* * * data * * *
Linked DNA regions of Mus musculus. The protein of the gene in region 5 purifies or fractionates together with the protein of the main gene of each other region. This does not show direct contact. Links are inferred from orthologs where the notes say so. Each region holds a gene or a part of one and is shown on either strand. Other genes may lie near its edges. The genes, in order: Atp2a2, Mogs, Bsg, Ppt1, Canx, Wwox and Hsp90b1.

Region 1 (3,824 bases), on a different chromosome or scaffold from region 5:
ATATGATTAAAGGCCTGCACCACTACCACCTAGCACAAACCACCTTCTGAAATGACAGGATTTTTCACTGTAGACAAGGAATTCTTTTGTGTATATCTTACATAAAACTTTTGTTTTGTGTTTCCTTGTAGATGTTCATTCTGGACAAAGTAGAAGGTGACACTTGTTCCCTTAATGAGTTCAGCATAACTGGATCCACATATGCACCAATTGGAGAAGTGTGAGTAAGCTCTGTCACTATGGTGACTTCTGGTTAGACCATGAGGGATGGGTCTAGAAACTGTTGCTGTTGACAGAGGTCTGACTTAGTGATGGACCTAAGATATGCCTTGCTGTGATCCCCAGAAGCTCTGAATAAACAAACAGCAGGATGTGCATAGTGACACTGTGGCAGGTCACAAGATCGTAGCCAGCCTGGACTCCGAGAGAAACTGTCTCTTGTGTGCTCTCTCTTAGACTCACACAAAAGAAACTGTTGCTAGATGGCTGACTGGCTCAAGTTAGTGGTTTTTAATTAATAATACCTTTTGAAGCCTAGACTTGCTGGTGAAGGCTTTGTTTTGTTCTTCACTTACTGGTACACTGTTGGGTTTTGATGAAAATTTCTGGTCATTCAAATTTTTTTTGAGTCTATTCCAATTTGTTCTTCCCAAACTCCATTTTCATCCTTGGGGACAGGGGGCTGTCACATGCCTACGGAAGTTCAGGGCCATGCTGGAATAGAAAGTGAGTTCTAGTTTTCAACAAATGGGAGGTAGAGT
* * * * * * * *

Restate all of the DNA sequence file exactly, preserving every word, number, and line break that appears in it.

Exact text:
Linked DNA regions of Mus musculus. The protein of the gene in region 5 purifies or fractionates together with the protein of the main gene of each other region. This does not show direct contact. Links are inferred from orthologs where the notes say so. Each region holds a gene or a part of one and is shown on either strand. Other genes may lie near its edges. The genes, in order: Atp2a2, Mogs, Bsg, Ppt1, Canx, Wwox and Hsp90b1.

Region 1 (3,824 bases), on a different chromosome or scaffold from region 5:
ATATGATTAAAGGCCTGCACCACTACCACCTAGCACAAACCACCTTCTGAAATGACAGGATTTTTCACTGTAGACAAGGAATTCTTTTGTGTATATCTTACATAAAACTTTTGTTTTGTGTTTCCTTGTAGATGTTCATTCTGGACAAAGTAGAAGGTGACACTTGTTCCCTTAATGAGTTCAGCATAACTGGATCCACATATGCACCAATTGGAGAAGTGTGAGTAAGCTCTGTCACTATGGTGACTTCTGGTTAGACCATGAGGGATGGGTCTAGAAACTGTTGCTGTTGACAGAGGTCTGACTTAGTGATGGACCTAAGATATGCCTTGCTGTGATCCCCAGAAGCTCTGAATAAACAAACAGCAGGATGTGCATAGTGACACTGTGGCAGGTCACAAGATCGTAGCCAGCCTGGACTCCGAGAGAAACTGTCTCTTGTGTGCTCTCTCTTAGACTCACACAAAAGAAACTGTTGCTAGATGGCTGACTGGCTCAAGTTAGTGGTTTTTAATTAATAATACCTTTTGAAGCCTAGACTTGCTGGTGAAGGCTTTGTTTTGTTCTTCACTTACTGGTACACTGTTGGGTTTTGATGAAAATTTCTGGTCATTCAAATTTTTTTTGAGTCTATTCCAATTTGTTCTTCCCAAACTCCATTTTCATCCTTGGGGACAGGGGGCTGTCACATGCCTACGGAAGTTCAGGGCCATGCTGGAATAGAAAGTGAGTTCTAGTTTTCAACAAATGGGAGGTAGAGT